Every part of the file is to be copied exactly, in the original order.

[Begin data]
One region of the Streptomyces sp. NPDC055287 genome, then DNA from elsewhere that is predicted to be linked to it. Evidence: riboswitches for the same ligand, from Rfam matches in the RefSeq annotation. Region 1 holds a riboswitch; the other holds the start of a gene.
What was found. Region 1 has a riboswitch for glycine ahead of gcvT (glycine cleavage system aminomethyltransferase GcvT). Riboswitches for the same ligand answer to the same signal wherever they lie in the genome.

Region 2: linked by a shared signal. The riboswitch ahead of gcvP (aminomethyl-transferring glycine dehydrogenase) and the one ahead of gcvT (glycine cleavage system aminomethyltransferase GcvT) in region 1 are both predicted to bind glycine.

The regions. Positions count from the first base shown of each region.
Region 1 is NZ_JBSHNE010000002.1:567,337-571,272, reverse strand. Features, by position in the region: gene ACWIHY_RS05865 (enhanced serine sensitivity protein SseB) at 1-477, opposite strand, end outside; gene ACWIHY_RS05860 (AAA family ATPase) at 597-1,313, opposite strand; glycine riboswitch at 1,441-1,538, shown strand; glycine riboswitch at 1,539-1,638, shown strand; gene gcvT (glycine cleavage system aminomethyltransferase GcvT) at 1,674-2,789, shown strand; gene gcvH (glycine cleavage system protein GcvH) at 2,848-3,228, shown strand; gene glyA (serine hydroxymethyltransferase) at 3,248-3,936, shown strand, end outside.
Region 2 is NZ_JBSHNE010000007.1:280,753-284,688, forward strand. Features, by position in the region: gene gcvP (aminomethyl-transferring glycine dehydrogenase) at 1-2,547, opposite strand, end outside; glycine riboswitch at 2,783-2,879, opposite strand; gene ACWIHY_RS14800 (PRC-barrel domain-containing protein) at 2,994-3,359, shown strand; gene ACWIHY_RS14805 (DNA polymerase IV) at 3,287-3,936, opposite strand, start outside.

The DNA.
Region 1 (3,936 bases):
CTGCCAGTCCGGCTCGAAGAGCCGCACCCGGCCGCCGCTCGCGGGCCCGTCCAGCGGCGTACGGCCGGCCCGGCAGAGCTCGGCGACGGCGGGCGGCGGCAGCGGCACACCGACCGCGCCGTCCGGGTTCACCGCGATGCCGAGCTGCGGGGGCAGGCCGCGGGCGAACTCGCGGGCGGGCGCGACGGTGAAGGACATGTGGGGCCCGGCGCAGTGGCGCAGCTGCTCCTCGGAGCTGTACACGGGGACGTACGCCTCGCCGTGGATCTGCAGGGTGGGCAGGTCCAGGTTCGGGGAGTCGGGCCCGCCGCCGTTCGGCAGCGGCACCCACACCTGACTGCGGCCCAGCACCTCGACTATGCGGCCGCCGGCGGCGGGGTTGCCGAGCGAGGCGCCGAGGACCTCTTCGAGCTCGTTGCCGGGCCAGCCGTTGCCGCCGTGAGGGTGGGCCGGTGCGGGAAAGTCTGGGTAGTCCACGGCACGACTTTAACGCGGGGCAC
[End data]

One region of the Streptomyces sp. NPDC055287 genome, then DNA from elsewhere that is predicted to be linked to it. Evidence: riboswitches for the same ligand, from Rfam matches in the RefSeq annotation. Region 1 holds a riboswitch; the other holds the start of a gene.
What was found. Region 1 has a riboswitch for glycine ahead of gcvT (glycine cleavage system aminomethyltransferase GcvT). Riboswitches for the same ligand answer to the same signal wherever they lie in the genome.

Region 2: linked by a shared signal. The riboswitch ahead of gcvP (aminomethyl-transferring glycine dehydrogenase) and the one ahead of gcvT (glycine cleavage system aminomethyltransferase GcvT) in region 1 are both predicted to bind glycine.

The regions. Positions count from the first base shown of each region.
Region 1 is NZ_JBSHNE010000002.1:567,337-571,272, reverse strand. Features, by position in the region: gene ACWIHY_RS05865 (enhanced serine sensitivity protein SseB) at 1-477, opposite strand, end outside; gene ACWIHY_RS05860 (AAA family ATPase) at 597-1,313, opposite strand; glycine riboswitch at 1,441-1,538, shown strand; glycine riboswitch at 1,539-1,638, shown strand; gene gcvT (glycine cleavage system aminomethyltransferase GcvT) at 1,674-2,789, shown strand; gene gcvH (glycine cleavage system protein GcvH) at 2,848-3,228, shown strand; gene glyA (serine hydroxymethyltransferase) at 3,248-3,936, shown strand, end outside.
Region 2 is NZ_JBSHNE010000007.1:280,753-284,688, forward strand. Features, by position in the region: gene gcvP (aminomethyl-transferring glycine dehydrogenase) at 1-2,547, opposite strand, end outside; glycine riboswitch at 2,783-2,879, opposite strand; gene ACWIHY_RS14800 (PRC-barrel domain-containing protein) at 2,994-3,359, shown strand; gene ACWIHY_RS14805 (DNA polymerase IV) at 3,287-3,936, opposite strand, start outside.

The DNA.
Region 1 (3,936 bases):
CTGCCAGTCCGGCTCGAAGAGCCGCACCCGGCCGCCGCTCGCGGGCCCGTCCAGCGGCGTACGGCCGGCCCGGCAGAGCTCGGCGACGGCGGGCGGCGGCAGCGGCACACCGACCGCGCCGTCCGGGTTCACCGCGATGCCGAGCTGCGGGGGCAGGCCGCGGGCGAACTCGCGGGCGGGCGCGACGGTGAAGGACATGTGGGGCCCGGCGCAGTGGCGCAGCTGCTCCTCGGAGCTGTACACGGGGACGTACGCCTCGCCGTGGATCTGCAGGGTGGGCAGGTCCAGGTTCGGGGAGTCGGGCCCGCCGCCGTTCGGCAGCGGCACCCACACCTGACTGCGGCCCAGCACCTCGACTATGCGGCCGCCGGCGGCGGGGTTGCCGAGCGAGGCGCCGAGGACCTCTTCGAGCTCGTTGCCGGGCCAGCCGTTGCCGCCGTGAGGGTGGGCCGGTGCGGGAAAGTCTGGGTAGTCCACGGCACGACTTTAACGCGGGGCAC